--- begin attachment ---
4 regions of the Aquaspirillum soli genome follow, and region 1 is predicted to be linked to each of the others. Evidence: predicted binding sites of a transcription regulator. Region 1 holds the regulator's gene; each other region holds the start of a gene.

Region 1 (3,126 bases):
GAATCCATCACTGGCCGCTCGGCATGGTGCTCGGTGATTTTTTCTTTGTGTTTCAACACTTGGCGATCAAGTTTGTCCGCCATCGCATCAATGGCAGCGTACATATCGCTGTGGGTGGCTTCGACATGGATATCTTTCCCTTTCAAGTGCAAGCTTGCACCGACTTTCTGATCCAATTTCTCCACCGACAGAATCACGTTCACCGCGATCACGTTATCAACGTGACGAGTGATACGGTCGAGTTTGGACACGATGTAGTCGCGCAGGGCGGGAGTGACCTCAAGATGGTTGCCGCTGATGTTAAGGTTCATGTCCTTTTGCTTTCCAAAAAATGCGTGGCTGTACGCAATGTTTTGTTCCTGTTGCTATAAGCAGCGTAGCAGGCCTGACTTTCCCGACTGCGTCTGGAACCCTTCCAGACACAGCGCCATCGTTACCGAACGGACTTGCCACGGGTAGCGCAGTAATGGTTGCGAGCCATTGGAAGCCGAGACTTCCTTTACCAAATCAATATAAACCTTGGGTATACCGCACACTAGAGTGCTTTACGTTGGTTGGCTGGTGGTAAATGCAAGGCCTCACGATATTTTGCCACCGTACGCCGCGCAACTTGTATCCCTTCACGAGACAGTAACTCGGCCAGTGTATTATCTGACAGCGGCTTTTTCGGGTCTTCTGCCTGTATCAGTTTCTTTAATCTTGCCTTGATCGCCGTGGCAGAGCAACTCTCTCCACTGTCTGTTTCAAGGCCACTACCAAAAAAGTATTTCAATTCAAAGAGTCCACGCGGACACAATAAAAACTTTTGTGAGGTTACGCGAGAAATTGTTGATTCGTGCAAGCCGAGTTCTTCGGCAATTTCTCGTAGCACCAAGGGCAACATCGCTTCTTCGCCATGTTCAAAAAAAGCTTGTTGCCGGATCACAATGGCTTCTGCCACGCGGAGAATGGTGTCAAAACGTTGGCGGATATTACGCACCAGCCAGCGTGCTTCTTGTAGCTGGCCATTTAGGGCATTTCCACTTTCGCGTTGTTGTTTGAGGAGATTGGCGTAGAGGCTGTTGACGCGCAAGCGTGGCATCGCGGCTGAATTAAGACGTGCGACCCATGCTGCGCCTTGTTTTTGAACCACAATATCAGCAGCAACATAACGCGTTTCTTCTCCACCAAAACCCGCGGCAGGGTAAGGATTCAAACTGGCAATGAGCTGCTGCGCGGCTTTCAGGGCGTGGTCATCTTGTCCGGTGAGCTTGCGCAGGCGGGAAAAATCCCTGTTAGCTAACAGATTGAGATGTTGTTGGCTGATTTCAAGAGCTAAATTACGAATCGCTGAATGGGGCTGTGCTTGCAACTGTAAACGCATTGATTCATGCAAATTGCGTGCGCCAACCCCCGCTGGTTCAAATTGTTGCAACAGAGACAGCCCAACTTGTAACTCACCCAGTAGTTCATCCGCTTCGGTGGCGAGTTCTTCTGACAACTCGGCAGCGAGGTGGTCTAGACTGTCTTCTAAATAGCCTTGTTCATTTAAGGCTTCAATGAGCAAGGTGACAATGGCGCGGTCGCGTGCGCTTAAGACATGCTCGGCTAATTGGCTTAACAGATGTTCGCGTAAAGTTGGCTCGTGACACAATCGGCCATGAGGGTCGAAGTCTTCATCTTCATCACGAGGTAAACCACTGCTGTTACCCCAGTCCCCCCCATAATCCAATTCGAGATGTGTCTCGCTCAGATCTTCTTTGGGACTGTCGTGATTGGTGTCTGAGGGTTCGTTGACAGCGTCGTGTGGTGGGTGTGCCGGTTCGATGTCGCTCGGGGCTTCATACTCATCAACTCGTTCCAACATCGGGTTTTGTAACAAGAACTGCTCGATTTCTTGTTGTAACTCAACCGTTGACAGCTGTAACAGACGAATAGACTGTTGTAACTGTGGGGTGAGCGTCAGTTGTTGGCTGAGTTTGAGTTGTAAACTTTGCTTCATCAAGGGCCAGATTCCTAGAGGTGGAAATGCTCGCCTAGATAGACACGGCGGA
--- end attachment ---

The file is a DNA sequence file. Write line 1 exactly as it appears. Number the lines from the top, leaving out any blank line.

4 regions of the Aquaspirillum soli genome follow, and region 1 is predicted to be linked to each of the others. Evidence: predicted binding sites of a transcription regulator. Region 1 holds the regulator's gene; each other region holds the start of a gene.